Old documents can help connect us to our ancestors

Family Searcher    My husband, Fred and I were out looking for the old Brawn Homestead cellar holes this spring (before blackfly season), trying to find the former home of James and Rosetta Brawn in Gray Valley on the Dover-Guilford line. We had first been inspired to look for the Homestead by looking at old photos taken there about 1919, shortly before James died. In one of the shots taken that day, James’ daughter Belle is there with three of her children, Cloyd, Myrtie, and Queenie, and Queenie’s son, a 4-year-old, tow-headed Aubrey Wilson.

    Fred and I easily found the one-room schoolhouse that Queenie attended, taken there in winter by James in a horse-drawn sleigh beneath a buffalo robe. Beyond, is the house built by Dennis Brawn to get “closer to town” (still too far out on a muddy Sebec Shore’s road for my taste). Another mile or so beyond is the Gray Valley Road, listed on the 1880 census as the Back City Road. Unfortunately, since it was such wild territory, and houses were listed in the order they were visited, it was not possible to tell from the census where the homestead had been.
    One day while looking on Ancestry.com for some information about Arthur Brawn, Ancestry brought me to a page I had forgotten from the 1882 “Crosby Map” of Piscataquis County. I had long ago gotten a copy of this great old map at the Registry of Deeds, but had packed it away and forgotten about it. The great thing about this map is that it shows where buildings were in 1882. This map showed a building near the corner of the Gray Valley Road off Sebec Shores Road, and the property was listed on the map as belonging to J. Brawn, The next property down the road was listed to A. Brawn and way down Gray Valley were several homes and properties owned by various Grays. Dennis Brawn, James’s son, had married Angie Francis Gray who was related to these Grays. Since Angie had been raised in Hudson this gave us a clue as to how they may have met.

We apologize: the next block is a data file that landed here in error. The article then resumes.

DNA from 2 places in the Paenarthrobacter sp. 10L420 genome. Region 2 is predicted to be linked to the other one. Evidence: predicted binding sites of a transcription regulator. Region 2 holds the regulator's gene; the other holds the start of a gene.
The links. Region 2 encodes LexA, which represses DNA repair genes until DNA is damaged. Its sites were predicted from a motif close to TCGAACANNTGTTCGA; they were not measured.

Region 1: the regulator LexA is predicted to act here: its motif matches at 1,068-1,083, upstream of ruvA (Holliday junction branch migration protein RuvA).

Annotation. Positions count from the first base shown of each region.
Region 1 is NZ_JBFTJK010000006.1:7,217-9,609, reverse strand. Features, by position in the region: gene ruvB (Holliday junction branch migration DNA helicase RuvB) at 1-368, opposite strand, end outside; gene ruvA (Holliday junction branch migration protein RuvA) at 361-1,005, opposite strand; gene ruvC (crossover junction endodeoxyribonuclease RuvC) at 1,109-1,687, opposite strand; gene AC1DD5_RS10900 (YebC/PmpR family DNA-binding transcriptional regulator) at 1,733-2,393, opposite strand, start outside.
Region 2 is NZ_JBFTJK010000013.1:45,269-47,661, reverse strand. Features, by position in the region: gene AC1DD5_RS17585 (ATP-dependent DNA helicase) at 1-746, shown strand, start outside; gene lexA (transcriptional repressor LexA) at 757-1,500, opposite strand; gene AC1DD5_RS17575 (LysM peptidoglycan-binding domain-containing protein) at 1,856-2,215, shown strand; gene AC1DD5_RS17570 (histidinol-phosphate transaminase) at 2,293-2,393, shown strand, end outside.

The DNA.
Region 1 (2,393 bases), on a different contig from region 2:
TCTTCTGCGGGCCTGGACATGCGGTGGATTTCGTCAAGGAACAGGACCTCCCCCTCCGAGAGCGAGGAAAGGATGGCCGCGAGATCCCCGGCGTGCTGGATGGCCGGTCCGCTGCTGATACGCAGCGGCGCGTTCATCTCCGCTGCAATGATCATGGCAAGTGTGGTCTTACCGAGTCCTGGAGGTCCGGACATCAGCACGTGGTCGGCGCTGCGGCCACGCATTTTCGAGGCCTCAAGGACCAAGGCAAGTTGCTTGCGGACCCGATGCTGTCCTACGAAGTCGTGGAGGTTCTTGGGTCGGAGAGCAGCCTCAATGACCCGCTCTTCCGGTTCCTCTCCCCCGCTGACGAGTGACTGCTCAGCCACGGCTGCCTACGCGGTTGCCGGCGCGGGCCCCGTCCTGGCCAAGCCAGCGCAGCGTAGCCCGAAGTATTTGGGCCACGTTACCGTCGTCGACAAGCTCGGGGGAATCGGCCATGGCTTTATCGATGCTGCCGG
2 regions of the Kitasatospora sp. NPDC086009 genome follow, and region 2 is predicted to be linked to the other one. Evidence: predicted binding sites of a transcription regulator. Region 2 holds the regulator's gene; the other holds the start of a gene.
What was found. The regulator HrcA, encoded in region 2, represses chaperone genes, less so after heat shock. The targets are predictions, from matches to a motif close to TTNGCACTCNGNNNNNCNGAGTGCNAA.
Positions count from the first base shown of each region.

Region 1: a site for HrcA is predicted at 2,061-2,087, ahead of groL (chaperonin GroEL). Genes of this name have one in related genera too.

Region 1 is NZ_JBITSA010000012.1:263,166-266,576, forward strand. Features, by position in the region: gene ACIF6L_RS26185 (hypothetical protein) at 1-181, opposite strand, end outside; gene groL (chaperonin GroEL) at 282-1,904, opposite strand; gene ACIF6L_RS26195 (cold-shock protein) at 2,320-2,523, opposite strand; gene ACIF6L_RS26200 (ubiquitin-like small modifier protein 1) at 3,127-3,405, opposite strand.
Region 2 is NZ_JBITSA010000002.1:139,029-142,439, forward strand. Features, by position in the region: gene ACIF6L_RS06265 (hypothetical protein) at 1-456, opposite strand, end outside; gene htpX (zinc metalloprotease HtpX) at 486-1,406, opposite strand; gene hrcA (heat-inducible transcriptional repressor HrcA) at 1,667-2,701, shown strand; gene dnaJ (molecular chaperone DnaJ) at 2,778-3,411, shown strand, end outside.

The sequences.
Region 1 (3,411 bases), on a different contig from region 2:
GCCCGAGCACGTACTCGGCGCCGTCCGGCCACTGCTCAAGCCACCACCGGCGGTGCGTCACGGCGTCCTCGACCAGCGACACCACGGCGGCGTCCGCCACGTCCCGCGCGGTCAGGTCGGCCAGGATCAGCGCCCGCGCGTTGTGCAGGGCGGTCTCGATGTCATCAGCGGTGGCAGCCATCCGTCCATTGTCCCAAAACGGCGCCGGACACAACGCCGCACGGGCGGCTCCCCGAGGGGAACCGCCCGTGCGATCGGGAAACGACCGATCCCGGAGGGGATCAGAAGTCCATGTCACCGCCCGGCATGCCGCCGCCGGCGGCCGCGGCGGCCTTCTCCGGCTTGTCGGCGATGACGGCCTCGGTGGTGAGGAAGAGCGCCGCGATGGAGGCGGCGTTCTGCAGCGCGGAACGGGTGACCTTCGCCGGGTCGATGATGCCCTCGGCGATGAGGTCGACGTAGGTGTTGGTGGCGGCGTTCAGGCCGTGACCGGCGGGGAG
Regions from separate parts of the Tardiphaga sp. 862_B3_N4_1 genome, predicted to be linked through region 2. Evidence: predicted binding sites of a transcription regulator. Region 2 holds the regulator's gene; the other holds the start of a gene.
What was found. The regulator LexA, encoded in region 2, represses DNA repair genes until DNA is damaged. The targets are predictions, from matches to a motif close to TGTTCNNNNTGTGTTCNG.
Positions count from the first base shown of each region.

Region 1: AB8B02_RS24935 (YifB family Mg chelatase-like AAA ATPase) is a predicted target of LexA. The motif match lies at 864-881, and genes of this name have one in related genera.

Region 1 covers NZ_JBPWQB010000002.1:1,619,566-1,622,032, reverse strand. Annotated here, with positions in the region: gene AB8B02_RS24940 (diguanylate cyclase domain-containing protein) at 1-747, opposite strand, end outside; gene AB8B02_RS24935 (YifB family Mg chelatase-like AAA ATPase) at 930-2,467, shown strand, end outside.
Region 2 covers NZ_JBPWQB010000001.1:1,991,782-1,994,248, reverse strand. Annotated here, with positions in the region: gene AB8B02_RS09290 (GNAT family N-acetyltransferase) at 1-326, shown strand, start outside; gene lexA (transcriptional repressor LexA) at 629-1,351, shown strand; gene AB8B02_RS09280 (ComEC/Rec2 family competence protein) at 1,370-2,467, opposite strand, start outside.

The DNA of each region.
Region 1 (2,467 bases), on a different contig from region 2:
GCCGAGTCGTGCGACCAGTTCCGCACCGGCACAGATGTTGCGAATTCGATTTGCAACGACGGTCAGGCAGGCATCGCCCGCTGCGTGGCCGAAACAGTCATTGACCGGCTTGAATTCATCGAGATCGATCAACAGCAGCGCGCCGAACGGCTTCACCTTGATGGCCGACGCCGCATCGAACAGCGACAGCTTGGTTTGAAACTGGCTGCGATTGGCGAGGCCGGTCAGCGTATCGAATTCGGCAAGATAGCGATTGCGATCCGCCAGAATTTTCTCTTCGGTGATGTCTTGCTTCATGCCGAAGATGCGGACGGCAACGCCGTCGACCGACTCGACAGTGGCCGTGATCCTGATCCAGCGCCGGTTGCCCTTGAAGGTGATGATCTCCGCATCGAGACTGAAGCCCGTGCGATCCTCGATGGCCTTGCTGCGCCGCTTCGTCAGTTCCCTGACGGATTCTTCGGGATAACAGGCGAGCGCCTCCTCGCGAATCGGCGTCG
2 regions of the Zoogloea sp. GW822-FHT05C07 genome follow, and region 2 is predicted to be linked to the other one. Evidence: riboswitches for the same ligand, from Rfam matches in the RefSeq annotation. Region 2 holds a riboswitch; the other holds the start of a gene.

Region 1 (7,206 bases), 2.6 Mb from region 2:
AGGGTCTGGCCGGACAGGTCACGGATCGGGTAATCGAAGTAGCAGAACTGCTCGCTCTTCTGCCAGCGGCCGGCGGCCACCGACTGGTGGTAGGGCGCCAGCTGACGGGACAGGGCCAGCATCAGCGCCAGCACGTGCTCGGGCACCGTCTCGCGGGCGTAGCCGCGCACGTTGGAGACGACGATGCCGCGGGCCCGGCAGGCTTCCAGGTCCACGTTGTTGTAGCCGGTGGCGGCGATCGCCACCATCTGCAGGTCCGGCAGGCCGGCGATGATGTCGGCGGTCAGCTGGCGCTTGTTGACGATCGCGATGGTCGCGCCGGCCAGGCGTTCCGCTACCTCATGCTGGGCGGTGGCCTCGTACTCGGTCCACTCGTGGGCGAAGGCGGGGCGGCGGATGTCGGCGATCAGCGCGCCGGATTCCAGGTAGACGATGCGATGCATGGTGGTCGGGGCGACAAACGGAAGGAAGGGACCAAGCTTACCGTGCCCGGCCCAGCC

Anyway, the map left us quite confused. The Brawn homestead had been nothing but a memory for many years when Fred was a boy. He remembered traveling out to Gray Valley to help move cows for a Gray uncle. He had been told the Brawns had lived out there, and saw a couple of old foundations a couple of miles down the road, and so remembered this as the Brawn Homestead. Aubrey Wilson’s daughter had been out as a child with her grandmother Queenie (which is how I learned the stories about Queenie) but didn’t really remember where anything had been. Then just this past week I ran into Earl Brawn’s widow at the grocery store. She confirmed for me that, although the Brawn Homestead was just a cellar-hole when she and Earl had visited it early in their married life, it was in fact, the place shown on the 1882 Crosby Map.
    My searching the old censuses, maps, etc. helped me understand the connections between the people who lived in that section of Guilford, and how they fit into the Brawn clan over the years. Now I understand how some of the other surnames ended up in the “Brawn Cemetery.” Now I know what I will be writing about in my next column.
    Nina G. Brawn has lived in the Dover-Foxcroft area for over 50 years and currently lives there with her husband Fred. Nina was the last of 10 children, has three children of her own and nine grandchildren. She can be reached online at ninagbrawn@gmail.com.

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